After more than a month of relative calm, a rocket emanating from Gaza hit an open space in southern Israel in the early hours of Wednesday night. No damage was caused, but the IDF retaliated, attacking Hamas targets in the north of the Gaza Strip.
Since the first COVID-19 cases in Gaza appeared in March, the Islamic group has been busy handling the crisis and has even started cooperating with Israel to contain the spread of a virus that has so far infected more than 300 people.
The group's intention to battle Israel has never waivered, however. Nor has the willingness of other militant organisations to take on Tel Aviv. In fact, in January, Israel's Institute for National Security Studies submitted a yearly report to Prime Minister Benjamin Netanyahu, projecting an eruption of a war in 2020, while a public opinion poll released that same month indicated that the country was ready for it.
How Ready Is Israel?
According to a survey conducted by the Israel Democracy Institute, 67 percent of Israeli Jews believed the country was ready for a war militarily. Only 38 percent of Arab Israelis held similar views.
At the same time, the poll also revealed that more than 40 percent of respondents didn't show trust in the IDF's top management, their decision making abilities, or the set of priorities they put in front of them.
Little faith was also shown regarding those in command of the home front, with 30 percent of respondents saying southern and northern Israel were not ready for another confrontation.
Yossi Peled, a former IDF general, puts these findings down to the political stalemate that has dogged the country since last April.
"We haven't had a government for a year and a half now and that of course affected the country's budget and the readiness of the IDF. But I don't believe that our generals are not sensitive or not aware. History has taught us that we could pay a very high price for not being ready".
Israel's swift victory in the 1967 Six-Day War in which the Jewish state captured Jerusalem and established control over the West Bank and the Gaza Strip made Tel Aviv so confident in its abilities that it was certain no Arab nation would dare to challenge it militarily.
That's why when the Egyptian and Syrian armies attacked in 1973, the assault caught Tel Aviv by surprise. Ever since the consensus has been that Israel should always be prepared to avoid such situations.
Strong Military, Low Morale
Over the years Israel has built one of the strongest militaries in the region, despite the nation's small size.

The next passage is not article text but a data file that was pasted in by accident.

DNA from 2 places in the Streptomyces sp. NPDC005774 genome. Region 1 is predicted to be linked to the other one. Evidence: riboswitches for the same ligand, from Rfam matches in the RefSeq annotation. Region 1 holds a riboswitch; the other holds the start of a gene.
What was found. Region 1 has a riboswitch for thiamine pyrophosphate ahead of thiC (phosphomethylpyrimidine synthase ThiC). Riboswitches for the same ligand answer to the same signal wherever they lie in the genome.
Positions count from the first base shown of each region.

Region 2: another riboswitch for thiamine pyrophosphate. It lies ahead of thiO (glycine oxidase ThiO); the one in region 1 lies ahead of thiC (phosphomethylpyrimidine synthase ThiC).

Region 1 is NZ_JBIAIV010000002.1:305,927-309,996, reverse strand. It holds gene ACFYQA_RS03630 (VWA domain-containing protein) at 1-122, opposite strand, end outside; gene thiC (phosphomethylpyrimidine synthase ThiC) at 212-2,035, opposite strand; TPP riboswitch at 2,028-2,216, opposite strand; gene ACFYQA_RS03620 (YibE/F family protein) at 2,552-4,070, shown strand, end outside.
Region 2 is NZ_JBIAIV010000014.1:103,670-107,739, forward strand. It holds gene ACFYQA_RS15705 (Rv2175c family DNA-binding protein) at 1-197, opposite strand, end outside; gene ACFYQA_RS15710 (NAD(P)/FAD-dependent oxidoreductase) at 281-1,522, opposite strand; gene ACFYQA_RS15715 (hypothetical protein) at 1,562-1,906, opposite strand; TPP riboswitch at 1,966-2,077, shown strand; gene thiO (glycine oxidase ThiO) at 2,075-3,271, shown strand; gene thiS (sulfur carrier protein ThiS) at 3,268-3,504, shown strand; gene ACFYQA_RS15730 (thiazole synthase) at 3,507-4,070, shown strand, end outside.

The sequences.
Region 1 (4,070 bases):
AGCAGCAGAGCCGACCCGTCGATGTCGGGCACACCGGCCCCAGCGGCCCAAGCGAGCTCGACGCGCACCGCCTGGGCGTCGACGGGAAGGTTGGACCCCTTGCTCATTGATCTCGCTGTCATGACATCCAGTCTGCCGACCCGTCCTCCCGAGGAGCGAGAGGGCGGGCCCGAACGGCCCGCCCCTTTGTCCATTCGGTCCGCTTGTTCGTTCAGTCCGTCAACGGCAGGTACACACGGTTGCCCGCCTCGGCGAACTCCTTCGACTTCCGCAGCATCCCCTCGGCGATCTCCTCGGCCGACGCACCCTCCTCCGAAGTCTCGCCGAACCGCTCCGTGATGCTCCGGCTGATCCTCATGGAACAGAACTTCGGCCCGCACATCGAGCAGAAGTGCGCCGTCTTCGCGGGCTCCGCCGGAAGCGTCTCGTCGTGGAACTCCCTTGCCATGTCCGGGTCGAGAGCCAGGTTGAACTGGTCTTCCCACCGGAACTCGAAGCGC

According to Global Firepower, which uses 55 factors to determine a country's military strength, Israel occupies 18th place, behind the standard military superpowers like the US, Russia, China, and India as well as some regional militaries including those of Egypt and Turkey.
Boasting some 170,000 members across all branches of its armed forces as well as more than 440,000 reservists, Israel engages more than 7 percent of its entire population in various military roles, something that is much higher than other nations, including bitter rival Iran where only one percent of the population is involved with the military.
Apart from accumulating an impressive arsenal of arms and technologies, the country is also believed to have nuclear weapons, allegations that Tel Aviv neither confirms nor denies.
But the question is whether these weapons are enough to win a war.
In February, one Israeli news website, Globes, quoted the deputy of the country's former chief of staff Gadi Eizenkott as saying that the Jewish state was not ready for another war because it lacked the necessary spirit to win one.
"The IDF hasn't wanted to win for years now. And that's exactly the problem", said Yair Golan who has since resigned from his military post and entered the political ring.
The low morale that began eroding the IDF after the Second Lebanon War in 2006 was also addressed in 2017 by Maj. Gen. (Res.) Yitzhak Brick, who served as the military ombudsman from 2008 to 2019. He released an annual report that year revealing the factors contributing to this phenomenon.
These included the disappointment of many with the IDF's decision to cut thousands of positions, forcing soldiers to do less with more, dissolve some units and cut salaries of high profile commanders prompting many to resign from their posts and leaving the military in the hands of less capable or inexperienced personnel.
The direct result of this low morale was a drop in the number of military recruits. In 2019, for example, 31 percent of young Israeli men did not enlist in the IDF, the previous low, 23 percent, was registered in 2005. A similar tendency was registered among the country's young women, with 44 percent of them staying away from service.
Although the data is alarming, Peled believes that Israel, due to the complexity of the region it's located in, "has no other option but to be ready".
"In the north, we are trying to block the attempts by the Iranians to cement their presence in the region, while in the south we are handling the threat of Hamas. Maybe the coronavirus crisis will lessen the tensions and create an opportunity for Israelis and Palestinians to work together but either way, Israel doesn't have the privilege not to be ready".